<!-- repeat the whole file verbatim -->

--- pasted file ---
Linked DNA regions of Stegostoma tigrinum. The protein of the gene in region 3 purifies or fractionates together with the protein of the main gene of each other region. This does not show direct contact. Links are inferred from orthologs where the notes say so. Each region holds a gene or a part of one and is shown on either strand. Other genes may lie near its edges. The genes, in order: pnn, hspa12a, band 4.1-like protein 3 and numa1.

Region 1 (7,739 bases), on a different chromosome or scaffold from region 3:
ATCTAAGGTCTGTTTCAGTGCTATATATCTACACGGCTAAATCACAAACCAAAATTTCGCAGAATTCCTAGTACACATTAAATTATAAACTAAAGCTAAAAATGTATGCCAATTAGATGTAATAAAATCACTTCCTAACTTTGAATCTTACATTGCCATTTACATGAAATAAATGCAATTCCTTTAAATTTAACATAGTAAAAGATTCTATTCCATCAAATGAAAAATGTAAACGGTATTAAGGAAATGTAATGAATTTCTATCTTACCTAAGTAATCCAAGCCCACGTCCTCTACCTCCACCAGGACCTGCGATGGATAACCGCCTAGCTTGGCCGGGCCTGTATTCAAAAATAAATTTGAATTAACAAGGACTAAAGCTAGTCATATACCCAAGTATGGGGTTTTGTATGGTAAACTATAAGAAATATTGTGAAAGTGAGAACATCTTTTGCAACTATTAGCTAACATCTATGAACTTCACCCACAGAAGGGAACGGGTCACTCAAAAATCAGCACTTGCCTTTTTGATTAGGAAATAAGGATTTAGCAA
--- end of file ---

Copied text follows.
Linked DNA regions of Stegostoma tigrinum. The protein of the gene in region 3 purifies or fractionates together with the protein of the main gene of each other region. This does not show direct contact. Links are inferred from orthologs where the notes say so. Each region holds a gene or a part of one and is shown on either strand. Other genes may lie near its edges. The genes, in order: pnn, hspa12a, band 4.1-like protein 3 and numa1.

Region 1 (7,739 bases), on a different chromosome or scaffold from region 3:
ATCTAAGGTCTGTTTCAGTGCTATATATCTACACGGCTAAATCACAAACCAAAATTTCGCAGAATTCCTAGTACACATTAAATTATAAACTAAAGCTAAAAATGTATGCCAATTAGATGTAATAAAATCACTTCCTAACTTTGAATCTTACATTGCCATTTACATGAAATAAATGCAATTCCTTTAAATTTAACATAGTAAAAGATTCTATTCCATCAAATGAAAAATGTAAACGGTATTAAGGAAATGTAATGAATTTCTATCTTACCTAAGTAATCCAAGCCCACGTCCTCTACCTCCACCAGGACCTGCGATGGATAACCGCCTAGCTTGGCCGGGCCTGTATTCAAAAATAAATTTGAATTAACAAGGACTAAAGCTAGTCATATACCCAAGTATGGGGTTTTGTATGGTAAACTATAAGAAATATTGTGAAAGTGAGAACATCTTTTGCAACTATTAGCTAACATCTATGAACTTCACCCACAGAAGGGAACGGGTCACTCAAAAATCAGCACTTGCCTTTTTGATTAGGAAATAAGGATTTAGCAA